City Starts Collecting GCAC Admissions Tax

Susan Post Susan Post City Starts Collecting GCAC Admissions TaxPhoto by Walker Evans.
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If you’ve purchased tickets to any events held in Columbus since July, you may have noticed an extra tax on the price of admission. Commonly referred to as the “Ticket Tax,” the Admissions Tax supporting the Greater Columbus Arts Council (GCAC) and Nationwide Arena rather quietly went into effect on July 1, 2019.

The 5% tax levied on “amounts received as admission to any place located within the City of Columbus” is split into two ordinances – a tax collected on events held at Nationwide Arena, and a tax collected on events held at venues other than Nationwide Arena. As outlined by the Columbus Division of Income Tax:

  • The 5% tax collected on events held at venues other than Nationwide Arena is allocated to the Greater Columbus Arts Council to support arts institutions, artists, education, inclusion and innovation in programming.
  • 80% of the 5% tax collected at events held at Nationwide Arena is allocated to Nationwide Arena for long-term capital improvements and building maintenance. 20% of the 5% tax collected on events held at Nationwide Arena is allocated to the Greater Columbus Arts Council for cultural arts facilities, public art, sports venues, and performance art spaces.

In understanding how the tax impacts the average Columbusite’s event cost, there are other details of note. First, taxable admissions go beyond tickets to events, but include season tickets, packages, movie theater tickets, memberships, subscriptions, golf course greens fees and cover charges. Also, the individual purchasing admission to an event is technically financially responsible for paying the tax, however it is the responsibility of the vendor charging admission – i.e. host of the event – to collect and remit the tax.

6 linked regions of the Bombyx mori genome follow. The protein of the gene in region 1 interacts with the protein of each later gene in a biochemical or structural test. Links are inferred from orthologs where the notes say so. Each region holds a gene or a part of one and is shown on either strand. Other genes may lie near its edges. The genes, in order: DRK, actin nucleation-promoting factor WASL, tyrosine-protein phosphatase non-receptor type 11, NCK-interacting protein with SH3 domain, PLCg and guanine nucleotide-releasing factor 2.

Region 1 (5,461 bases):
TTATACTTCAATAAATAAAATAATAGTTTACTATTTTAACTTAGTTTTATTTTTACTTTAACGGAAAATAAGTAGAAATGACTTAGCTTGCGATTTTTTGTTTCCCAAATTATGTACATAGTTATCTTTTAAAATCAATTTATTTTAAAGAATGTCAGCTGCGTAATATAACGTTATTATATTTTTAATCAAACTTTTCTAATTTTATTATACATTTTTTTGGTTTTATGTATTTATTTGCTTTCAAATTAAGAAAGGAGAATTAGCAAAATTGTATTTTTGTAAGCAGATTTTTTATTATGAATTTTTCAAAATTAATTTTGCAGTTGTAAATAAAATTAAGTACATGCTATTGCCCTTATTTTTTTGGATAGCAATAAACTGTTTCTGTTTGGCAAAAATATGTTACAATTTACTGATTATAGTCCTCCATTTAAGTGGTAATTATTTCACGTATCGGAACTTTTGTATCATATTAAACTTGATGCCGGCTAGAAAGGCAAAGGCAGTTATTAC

Vendors or event hosts do not have to disclose when they are charging the tax. There’s no requirement to list the Admissions Tax out as a separate line item. That means organizations holding events can just wrap the 5% increase into the base price of a ticket or membership. However, even if they don’t add an extra 5%, vendors are still responsible for paying the tax, meaning the money then comes out of their pocket.

Although not required, some cultural institutions are addressing the new tax head on in communications with their patrons.

On their website, the Franklin Park Conservatory dubs the tax the “Columbus Arts & Culture Fee” and states that, “For all tickets purchased on or after July 1, 2019, a 5% ticket fee will be applied.”

The Ohio History Connection has also provided transparency for its upcoming All Hallow’s Eve event, stating, “Included in this total ticket price is a 5% arts and culture fee on the base ticket as required by the City of Columbus.”

Additionally, the Columbus Symphony and ProMusica Chamber Orchestra include notes about the application of the tax for memberships and tickets purchased after July 1.

While the tax impacts a number of ticket prices and venues throughout the city, event-goers won’t be paying the 5% tax on any and all events. A number of exemptions exist. The most common include exemptions for admissions of less than $10 or admissions to an event at a venue with a capacity of 400 or less. A vendor only needs to meet one requirement to be eligible for an exemption.

Additional Reading: What Your Small Business Needs to Know about the GCAC Admissions Tax on The Metropreneur

Events hosted by non-profits are also largely exempt, except for organizations that receive operating support from GCAC.

How does a business or event vendor know if they have to collect the tax? The Metropreneur recently outlined the Admissions Tax in a deep dive, from guidelines to how to file. Read more here.

For more information on the Admissions Tax, visit

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